I may have looked more favourable upon this game if it wasn’t for the poor execution. Firstly, the game suffers various technical issues. At times, I felt certain actions, primarily jumping, were done awkwardly or just didn’t work. Other times, when I respawned, the shadow wouldn’t be on the ground, leading it to just fall, and I have to die again. I often had issues with perception to. I couldn’t figure out where the boy would land at times, again leading to deaths at later stages. Most frustratingly of all is when I wasn’t able to see a table that was necessary for the silhouette to cross over, since it was placed in such an awkward position and was just difficult to spot. Throughout the journey, I was encountering at least one of these problems for most of the time, which still isn’t a lot. The game is relatively expensive by eShop standards, coming at £13 ($14.99). It does have replay value that has you collecting certain orbs that can unlock music and concept art, but for what took me around for hours to complete, with 85%-90% of orbs under my belt, there’s not a lot of bang for your buck.

VISUALS

Shadow Puppeteer isn’t a downright atrocity, but isn’t any eye-candy. Sure, it creates the scene of mystery and darkness, and there are some neat light effects here and there. However, it just not pass as a pretty game. Environments lacked any real variety to them, and objects, even with objects you interact with most of the time (like the pre-mentioned table and boxes) do not change at all. Frame rate also suffers many a time, and pre-rendered cut scenes aren’t the best on the eyes. It sets the mood for the game’s relatively dark tone, but simply put, it is not an incredibly attractive game.

Shadow Puppeteer pic 2

MUSIC

Like with its looks, the title’s soundtrack isn’t exactly pleasing. Yes, while I say this for most reviews, the musical score does establish the game’s theme, this time with a certain creepiness. Nevertheless, it falls into the category of being utterly boring. Once in a while, if not only with the final boss’s theme, the music can have some tune to it. In spite of that, I didn’t feel anything with the sound, and I wish never to hear the game’s creepy main theme again. It’s just unsettling in almost every way.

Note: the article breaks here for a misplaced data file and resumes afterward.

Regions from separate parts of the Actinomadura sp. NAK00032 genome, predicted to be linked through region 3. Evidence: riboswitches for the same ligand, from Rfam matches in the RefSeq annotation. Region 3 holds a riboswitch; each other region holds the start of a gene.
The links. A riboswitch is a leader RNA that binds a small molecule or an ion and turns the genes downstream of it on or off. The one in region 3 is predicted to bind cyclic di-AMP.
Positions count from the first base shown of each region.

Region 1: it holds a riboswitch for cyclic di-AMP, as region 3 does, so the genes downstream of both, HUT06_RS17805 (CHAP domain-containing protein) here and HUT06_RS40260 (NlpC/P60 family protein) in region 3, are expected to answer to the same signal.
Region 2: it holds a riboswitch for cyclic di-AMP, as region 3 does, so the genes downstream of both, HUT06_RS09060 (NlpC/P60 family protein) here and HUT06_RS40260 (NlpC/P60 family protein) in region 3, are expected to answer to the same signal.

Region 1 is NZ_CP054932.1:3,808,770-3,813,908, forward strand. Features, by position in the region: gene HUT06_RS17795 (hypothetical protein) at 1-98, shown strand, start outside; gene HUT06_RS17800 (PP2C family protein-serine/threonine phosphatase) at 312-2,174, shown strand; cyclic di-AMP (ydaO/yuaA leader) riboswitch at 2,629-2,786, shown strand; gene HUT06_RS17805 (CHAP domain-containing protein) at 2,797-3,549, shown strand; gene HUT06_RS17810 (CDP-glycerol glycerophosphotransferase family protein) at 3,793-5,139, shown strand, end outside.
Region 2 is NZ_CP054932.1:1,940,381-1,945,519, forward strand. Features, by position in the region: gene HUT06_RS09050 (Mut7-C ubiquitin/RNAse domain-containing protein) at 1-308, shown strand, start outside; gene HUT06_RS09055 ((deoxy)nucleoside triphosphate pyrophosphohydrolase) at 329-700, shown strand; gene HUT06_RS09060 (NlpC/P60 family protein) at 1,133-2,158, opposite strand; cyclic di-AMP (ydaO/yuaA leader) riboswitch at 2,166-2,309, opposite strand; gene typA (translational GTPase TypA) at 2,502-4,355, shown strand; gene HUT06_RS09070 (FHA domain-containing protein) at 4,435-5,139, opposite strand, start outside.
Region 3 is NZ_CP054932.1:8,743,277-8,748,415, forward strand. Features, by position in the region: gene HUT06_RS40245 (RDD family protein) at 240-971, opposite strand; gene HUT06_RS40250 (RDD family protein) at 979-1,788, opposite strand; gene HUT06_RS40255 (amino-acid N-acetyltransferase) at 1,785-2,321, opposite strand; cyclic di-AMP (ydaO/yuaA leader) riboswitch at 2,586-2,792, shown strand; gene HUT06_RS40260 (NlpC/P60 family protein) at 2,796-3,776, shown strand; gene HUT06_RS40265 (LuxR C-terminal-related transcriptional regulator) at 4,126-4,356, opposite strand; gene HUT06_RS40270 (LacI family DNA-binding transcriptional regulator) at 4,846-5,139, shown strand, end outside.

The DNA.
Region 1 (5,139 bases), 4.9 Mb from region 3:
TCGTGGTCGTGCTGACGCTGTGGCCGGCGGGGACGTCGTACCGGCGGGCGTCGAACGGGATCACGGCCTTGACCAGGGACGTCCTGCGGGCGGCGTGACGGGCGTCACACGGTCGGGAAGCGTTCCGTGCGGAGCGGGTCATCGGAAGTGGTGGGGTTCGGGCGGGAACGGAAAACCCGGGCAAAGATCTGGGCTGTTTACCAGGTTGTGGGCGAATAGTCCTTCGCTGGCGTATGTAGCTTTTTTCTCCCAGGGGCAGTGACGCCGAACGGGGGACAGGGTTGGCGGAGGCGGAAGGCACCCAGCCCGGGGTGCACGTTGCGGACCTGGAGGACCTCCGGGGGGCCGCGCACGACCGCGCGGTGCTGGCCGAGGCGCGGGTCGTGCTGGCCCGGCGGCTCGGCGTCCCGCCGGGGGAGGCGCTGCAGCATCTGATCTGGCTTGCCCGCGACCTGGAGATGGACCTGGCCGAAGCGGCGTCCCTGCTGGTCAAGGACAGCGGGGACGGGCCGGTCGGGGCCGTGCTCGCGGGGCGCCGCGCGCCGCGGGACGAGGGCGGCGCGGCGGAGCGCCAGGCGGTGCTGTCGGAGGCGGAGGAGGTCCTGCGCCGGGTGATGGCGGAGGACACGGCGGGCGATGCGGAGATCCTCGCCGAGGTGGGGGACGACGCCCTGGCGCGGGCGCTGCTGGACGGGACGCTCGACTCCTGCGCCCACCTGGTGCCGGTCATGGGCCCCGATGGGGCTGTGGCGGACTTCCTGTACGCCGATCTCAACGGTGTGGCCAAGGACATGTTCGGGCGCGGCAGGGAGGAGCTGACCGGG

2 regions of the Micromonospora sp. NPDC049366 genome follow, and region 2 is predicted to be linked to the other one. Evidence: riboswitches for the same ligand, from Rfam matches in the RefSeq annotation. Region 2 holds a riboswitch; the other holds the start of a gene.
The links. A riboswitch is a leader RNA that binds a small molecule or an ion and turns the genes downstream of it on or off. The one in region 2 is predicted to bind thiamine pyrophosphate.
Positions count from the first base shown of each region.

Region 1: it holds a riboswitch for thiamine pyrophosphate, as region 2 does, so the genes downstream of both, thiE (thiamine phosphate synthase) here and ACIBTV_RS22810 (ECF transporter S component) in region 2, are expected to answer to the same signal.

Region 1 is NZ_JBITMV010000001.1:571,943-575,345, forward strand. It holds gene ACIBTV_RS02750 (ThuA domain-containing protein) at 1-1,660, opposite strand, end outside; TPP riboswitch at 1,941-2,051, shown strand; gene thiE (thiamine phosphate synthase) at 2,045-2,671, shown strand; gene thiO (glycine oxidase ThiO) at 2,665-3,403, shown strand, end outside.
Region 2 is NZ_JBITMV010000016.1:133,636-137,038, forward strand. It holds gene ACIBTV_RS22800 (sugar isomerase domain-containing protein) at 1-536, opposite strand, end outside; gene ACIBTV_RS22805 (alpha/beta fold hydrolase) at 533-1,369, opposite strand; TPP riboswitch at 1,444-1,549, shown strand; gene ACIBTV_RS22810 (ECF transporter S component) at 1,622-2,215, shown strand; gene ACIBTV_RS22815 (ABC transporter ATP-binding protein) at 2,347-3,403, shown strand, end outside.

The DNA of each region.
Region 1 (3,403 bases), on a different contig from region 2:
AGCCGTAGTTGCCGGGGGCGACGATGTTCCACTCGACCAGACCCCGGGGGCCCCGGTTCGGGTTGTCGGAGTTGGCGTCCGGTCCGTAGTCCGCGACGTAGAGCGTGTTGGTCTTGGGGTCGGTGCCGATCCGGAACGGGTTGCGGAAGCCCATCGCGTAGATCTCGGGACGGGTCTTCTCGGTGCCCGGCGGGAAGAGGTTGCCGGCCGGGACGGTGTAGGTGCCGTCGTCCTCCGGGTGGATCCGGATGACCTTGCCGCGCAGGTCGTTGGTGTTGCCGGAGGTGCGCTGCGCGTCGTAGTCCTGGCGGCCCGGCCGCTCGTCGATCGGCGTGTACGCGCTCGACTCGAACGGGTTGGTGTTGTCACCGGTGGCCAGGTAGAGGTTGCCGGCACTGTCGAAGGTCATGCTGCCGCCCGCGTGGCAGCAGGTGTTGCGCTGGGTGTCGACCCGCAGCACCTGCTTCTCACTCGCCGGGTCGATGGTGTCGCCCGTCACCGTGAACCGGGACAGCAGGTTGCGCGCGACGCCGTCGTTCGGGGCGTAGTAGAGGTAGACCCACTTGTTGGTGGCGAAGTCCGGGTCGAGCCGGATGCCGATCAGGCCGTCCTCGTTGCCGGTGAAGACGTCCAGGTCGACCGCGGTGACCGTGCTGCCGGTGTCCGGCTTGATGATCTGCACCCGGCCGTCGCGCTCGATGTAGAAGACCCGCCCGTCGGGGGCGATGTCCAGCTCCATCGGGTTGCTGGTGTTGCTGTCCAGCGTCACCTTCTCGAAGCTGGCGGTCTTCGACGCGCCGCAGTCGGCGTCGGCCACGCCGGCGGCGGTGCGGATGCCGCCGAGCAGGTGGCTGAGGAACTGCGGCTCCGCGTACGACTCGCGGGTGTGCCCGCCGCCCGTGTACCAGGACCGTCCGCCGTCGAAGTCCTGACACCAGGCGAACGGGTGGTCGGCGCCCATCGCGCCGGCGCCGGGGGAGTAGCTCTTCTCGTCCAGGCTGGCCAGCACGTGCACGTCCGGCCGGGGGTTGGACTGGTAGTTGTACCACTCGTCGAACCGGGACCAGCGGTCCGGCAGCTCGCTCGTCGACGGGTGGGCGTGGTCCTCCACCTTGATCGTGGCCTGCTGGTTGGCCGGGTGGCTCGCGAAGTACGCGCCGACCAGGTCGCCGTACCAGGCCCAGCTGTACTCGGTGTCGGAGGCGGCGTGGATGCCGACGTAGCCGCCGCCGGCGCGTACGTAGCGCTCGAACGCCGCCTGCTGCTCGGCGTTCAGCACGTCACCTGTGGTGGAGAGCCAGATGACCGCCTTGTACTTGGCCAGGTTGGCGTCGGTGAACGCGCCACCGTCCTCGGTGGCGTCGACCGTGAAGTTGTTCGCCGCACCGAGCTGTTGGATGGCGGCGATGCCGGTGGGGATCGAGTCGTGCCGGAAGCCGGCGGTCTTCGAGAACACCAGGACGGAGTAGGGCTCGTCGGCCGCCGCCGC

FINAL THOUGHTS

Shadow Puppeteer truly has great potential. With the game’s divergent light and shadow mechanics, which paths the way for unique puzzles, in addition to the ability to experience the game with a buddy of your’s, certainly makes this game stand out from the others. Yet, it doesn’t reach it. Alongside unattractive visuals, a discordant soundtrack, very little content for the price, and almost being a paint-by-numbers platformer rather than a captivating puzzler, this Indie title is full of shortcomings. And that is why I’m giving this game a 5/10. It should prove to be a good romp with a good mate for the short time it provides, but this may be better if it was left in the shadows.

 

Even though I gave the game a harsh score, I’m extremely thankful for being given an actual review copy of the game! Emmy Jonassen, CMO at Snow Cannon Games (the publisher of Shadow Puppeteer), was gracious enough to send my a review copy, and other than that I’m just sorry that this review came out late!

Shadow Puppeteer

5

Final Thoughts

5.0/10

About the author /


Like many other game writers, Matthew was brought into the gaming world from a young age. He aspires to be a games journalist in the future. Oh, and he's from the UK, so there's that. He also does Nintendo Podcast System, just in case there isn't enough Nintendo on this site.